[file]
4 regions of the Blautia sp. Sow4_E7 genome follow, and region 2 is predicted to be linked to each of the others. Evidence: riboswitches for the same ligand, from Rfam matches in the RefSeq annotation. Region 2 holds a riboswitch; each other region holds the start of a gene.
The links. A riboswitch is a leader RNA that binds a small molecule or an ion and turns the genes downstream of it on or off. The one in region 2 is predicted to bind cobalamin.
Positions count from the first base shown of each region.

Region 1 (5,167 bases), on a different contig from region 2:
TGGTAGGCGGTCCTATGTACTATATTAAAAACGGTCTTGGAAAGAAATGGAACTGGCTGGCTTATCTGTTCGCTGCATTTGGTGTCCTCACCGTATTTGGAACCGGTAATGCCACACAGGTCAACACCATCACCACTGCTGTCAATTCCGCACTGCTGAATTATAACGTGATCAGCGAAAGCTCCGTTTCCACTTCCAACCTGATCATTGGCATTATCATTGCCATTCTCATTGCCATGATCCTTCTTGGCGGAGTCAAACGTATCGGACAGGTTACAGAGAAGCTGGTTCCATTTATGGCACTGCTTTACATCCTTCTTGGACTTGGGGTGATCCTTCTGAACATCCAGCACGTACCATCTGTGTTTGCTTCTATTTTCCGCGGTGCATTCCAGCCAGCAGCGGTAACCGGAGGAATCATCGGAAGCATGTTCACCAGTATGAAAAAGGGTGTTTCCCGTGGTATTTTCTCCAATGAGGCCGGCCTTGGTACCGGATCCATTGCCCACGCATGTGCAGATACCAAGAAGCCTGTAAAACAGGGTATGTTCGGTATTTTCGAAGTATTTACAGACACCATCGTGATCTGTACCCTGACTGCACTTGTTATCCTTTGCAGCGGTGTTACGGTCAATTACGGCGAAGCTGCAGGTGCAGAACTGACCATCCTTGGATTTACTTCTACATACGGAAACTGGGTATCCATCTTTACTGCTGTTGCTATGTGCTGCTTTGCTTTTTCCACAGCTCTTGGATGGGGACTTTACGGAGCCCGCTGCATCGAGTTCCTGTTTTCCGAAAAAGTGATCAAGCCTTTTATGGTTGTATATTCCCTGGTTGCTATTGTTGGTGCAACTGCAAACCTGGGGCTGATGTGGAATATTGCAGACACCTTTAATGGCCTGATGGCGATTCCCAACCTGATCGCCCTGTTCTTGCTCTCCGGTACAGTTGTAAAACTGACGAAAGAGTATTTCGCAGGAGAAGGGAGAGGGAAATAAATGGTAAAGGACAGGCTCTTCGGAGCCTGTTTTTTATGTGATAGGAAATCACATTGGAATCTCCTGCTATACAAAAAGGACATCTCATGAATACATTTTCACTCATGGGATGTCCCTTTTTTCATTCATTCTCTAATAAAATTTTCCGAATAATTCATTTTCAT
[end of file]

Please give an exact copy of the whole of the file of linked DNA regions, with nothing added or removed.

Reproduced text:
4 regions of the Blautia sp. Sow4_E7 genome follow, and region 2 is predicted to be linked to each of the others. Evidence: riboswitches for the same ligand, from Rfam matches in the RefSeq annotation. Region 2 holds a riboswitch; each other region holds the start of a gene.
The links. A riboswitch is a leader RNA that binds a small molecule or an ion and turns the genes downstream of it on or off. The one in region 2 is predicted to bind cobalamin.
Positions count from the first base shown of each region.

Region 1 (5,167 bases), on a different contig from region 2:
TGGTAGGCGGTCCTATGTACTATATTAAAAACGGTCTTGGAAAGAAATGGAACTGGCTGGCTTATCTGTTCGCTGCATTTGGTGTCCTCACCGTATTTGGAACCGGTAATGCCACACAGGTCAACACCATCACCACTGCTGTCAATTCCGCACTGCTGAATTATAACGTGATCAGCGAAAGCTCCGTTTCCACTTCCAACCTGATCATTGGCATTATCATTGCCATTCTCATTGCCATGATCCTTCTTGGCGGAGTCAAACGTATCGGACAGGTTACAGAGAAGCTGGTTCCATTTATGGCACTGCTTTACATCCTTCTTGGACTTGGGGTGATCCTTCTGAACATCCAGCACGTACCATCTGTGTTTGCTTCTATTTTCCGCGGTGCATTCCAGCCAGCAGCGGTAACCGGAGGAATCATCGGAAGCATGTTCACCAGTATGAAAAAGGGTGTTTCCCGTGGTATTTTCTCCAATGAGGCCGGCCTTGGTACCGGATCCATTGCCCACGCATGTGCAGATACCAAGAAGCCTGTAAAACAGGGTATGTTCGGTATTTTCGAAGTATTTACAGACACCATCGTGATCTGTACCCTGACTGCACTTGTTATCCTTTGCAGCGGTGTTACGGTCAATTACGGCGAAGCTGCAGGTGCAGAACTGACCATCCTTGGATTTACTTCTACATACGGAAACTGGGTATCCATCTTTACTGCTGTTGCTATGTGCTGCTTTGCTTTTTCCACAGCTCTTGGATGGGGACTTTACGGAGCCCGCTGCATCGAGTTCCTGTTTTCCGAAAAAGTGATCAAGCCTTTTATGGTTGTATATTCCCTGGTTGCTATTGTTGGTGCAACTGCAAACCTGGGGCTGATGTGGAATATTGCAGACACCTTTAATGGCCTGATGGCGATTCCCAACCTGATCGCCCTGTTCTTGCTCTCCGGTACAGTTGTAAAACTGACGAAAGAGTATTTCGCAGGAGAAGGGAGAGGGAAATAAATGGTAAAGGACAGGCTCTTCGGAGCCTGTTTTTTATGTGATAGGAAATCACATTGGAATCTCCTGCTATACAAAAAGGACATCTCATGAATACATTTTCACTCATGGGATGTCCCTTTTTTCATTCATTCTCTAATAAAATTTTCCGAATAATTCATTTTCAT